We now are in a new era in which nation-states are joined on the global stage by powerful individuals, groups and others who can and are taking actions that are disrupting the traditional world order. While these actors have operated for some time, their ability to effect decisive global and regional change is about to grow exponentially. We now can call this a “Westphalian-Plus” world. . . .
Since the end of World War II, the United States has emphasized “stability” in key regions of the world as the foremost goal of our national strategy. That was appropriate for most of the post-WWII period, but it is no longer the case. . . .
Rather than seeking stability, the US government should look to harness the ongoing global changes to its national advantage. The United States should be supporting those who seek dignity and rule of law, not ignoring them; it should be intensively removing all barriers to exporting its new energy bounty, not moving incrementally; it should be working with the private sector on a sustained basis to harness the disruptive technologies under development, not perpetuating the distance between Silicon Valley and Washington. . . .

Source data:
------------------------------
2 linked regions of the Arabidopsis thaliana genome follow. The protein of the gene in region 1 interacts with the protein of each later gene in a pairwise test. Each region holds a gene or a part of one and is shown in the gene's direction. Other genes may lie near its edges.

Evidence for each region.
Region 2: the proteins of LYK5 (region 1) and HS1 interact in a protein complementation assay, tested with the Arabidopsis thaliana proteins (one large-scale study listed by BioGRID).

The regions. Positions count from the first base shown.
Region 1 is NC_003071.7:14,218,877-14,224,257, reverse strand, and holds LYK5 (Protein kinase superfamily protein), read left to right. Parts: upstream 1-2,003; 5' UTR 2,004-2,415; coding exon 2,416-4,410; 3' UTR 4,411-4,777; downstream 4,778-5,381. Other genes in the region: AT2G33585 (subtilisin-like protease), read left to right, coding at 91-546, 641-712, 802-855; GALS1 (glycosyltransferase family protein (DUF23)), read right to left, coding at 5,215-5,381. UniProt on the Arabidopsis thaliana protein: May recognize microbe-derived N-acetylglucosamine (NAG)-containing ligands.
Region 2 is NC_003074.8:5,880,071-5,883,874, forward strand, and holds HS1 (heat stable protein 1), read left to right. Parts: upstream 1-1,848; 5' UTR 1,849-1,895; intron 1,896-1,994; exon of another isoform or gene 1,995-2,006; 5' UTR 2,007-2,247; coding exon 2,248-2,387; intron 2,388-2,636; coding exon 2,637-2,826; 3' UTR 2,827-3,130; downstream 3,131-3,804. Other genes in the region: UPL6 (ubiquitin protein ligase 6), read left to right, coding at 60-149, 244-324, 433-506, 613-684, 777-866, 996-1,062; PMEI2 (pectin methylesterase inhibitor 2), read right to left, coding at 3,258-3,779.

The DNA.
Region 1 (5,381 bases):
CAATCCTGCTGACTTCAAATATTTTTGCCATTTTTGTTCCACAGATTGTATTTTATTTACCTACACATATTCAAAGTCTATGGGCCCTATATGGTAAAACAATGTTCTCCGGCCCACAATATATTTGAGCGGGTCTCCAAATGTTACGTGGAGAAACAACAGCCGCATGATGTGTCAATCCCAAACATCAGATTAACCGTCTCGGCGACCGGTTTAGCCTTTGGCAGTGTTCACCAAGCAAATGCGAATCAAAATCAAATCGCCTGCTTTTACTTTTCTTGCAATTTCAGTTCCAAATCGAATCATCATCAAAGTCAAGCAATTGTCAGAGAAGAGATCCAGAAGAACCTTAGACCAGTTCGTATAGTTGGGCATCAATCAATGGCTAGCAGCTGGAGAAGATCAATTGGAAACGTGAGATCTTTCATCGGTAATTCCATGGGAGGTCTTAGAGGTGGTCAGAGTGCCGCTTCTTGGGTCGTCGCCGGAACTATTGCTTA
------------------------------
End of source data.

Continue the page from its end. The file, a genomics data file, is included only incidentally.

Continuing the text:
The proliferation of disruptive technologies, such as 3D and 4D printing, a biotechnology explosion, robotics, algorithms, big data and later, quantum computing, will produce a plethora of new threats and unprecedented opportunities. In warfare as in health care, these technologies will be used for good, nefarious and ambiguous purposes. They also can be harnessed for personal use, giving individuals more power and capabilities at their disposal than some militaries have today.
It is this nexus of greater individual autonomy and more powerful and personalized capabilities that defines the coming era of people power. So when thinking about our world today and the value the United States places on regional stability, it becomes clear that this strategy is no longer viable. Washington needs a dynamic framework to deal with a dynamic world. . . .
Such a new national strategy — call it a “dynamic security” strategy — would require much more active and agile US leadership in the world than we have seen since the Cold War. Continuing to pursue the current American approach of restraint and maintenance will lead both to interstate conflict in East and Southwest Asia, to intrastate turmoil, and to new insecurity in the US itself.
Barry Pavel is Atlantic Council vice president and director of its Brent Scowcroft Center on International Security.